CCPA Versus CDPA: Comparing California's and Virginia's Data-Protection Laws

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A new article on Marketing Land highlights exactly what marketers and data processors need to know about the differences between these laws.

The Consumer Data Protection Act (CDPA) just became law in Virginia -- even though it won't go into effect until 2023. CDPA has drawn a lot of rough comparisons among pundits between itself and the California Consumer Privacy Act (CCPA). The two are similar, but they're not the same.

The scope of the laws isn't the same. Both laws apply to most for-profit businesses as based, in some manner, on revenue and/or handling of their respective residents' data. Still, California probably reaches further than Virginia does here. The CCPA applies to any for-profit businesses that meet one of the following three requirements:
  • Has over $25 million in statutorily adjusted gross annual revenues (regardless of revenue source); OR
  • Gets at least 50% of its annual revenue from selling California consumers' personal data (regardless of revenue amount); OR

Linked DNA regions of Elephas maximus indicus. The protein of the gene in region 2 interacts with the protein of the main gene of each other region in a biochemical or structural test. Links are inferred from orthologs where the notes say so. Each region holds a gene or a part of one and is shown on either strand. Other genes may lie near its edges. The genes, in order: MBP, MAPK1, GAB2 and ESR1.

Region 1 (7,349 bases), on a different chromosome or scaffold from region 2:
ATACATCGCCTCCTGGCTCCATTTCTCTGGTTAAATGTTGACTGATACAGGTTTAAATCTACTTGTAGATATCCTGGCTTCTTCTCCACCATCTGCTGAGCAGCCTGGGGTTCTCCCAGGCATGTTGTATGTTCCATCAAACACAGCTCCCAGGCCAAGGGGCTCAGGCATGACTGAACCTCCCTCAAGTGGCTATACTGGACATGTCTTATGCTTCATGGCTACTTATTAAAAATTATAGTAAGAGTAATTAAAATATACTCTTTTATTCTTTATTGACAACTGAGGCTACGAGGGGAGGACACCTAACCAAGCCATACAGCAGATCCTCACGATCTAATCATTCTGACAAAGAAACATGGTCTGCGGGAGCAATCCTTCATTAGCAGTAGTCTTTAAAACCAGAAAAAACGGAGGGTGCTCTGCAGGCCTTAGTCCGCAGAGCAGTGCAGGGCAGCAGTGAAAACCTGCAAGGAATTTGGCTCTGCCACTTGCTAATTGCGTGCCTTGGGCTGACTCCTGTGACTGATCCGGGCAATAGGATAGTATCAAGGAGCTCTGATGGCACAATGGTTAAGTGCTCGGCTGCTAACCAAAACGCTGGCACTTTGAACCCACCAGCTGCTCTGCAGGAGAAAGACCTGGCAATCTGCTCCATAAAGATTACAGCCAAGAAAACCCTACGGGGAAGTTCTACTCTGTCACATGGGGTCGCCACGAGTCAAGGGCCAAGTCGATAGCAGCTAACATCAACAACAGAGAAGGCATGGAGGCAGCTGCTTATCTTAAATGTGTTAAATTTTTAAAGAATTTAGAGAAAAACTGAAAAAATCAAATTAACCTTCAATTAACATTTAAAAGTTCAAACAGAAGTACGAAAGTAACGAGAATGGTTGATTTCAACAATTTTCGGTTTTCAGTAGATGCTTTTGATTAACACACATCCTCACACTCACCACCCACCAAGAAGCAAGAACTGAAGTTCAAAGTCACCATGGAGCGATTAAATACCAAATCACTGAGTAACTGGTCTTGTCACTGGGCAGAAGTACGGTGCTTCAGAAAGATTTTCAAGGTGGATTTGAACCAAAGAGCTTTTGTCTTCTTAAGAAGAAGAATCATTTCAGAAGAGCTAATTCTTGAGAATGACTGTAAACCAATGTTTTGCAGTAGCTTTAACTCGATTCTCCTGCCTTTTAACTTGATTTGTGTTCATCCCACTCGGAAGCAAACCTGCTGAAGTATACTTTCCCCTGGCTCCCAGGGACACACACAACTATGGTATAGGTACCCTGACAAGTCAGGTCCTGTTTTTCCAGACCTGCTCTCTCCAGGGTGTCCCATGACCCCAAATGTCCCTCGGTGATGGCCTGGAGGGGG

• Buys, sells, receives for commercial purposes, and/or shares for commercial purposes, "alone or in combination, the personal information of 50,000 or more [natural persons who are California residents], households, or devices" in a year.

In Virginia, the CDPA applies to two narrower categories of for-profit businesses:
  • The business controls or processes the personal data of at least 25,000 Virginia consumers in a calendar year AND get more than 50% of its gross revenue from the sale of personal data; OR
  • The business controls or processes at least 100,000 Virginia consumers' personal data in a calendar year (regardless of revenue).

Additional differences

California has a "right-to-repair" exemption for data-sharing built into CCPA. Virginia exempts in-state postsecondary schools (even for-profit ones) from CDPA's requirements. Both CCPA and CDPA have "publicly available information" exceptions, although CCPA strictly limits what qualifies as "publicly available information," while CDPA defines "publicly available information" extremely broadly. Both laws protect personal data, but exclude from their respective definitions thereof "publicly available information". If it's public, it's not personal.
#california’s #ccpa #cdpa #comparing #dataprotection #laws #versus #virginia’s
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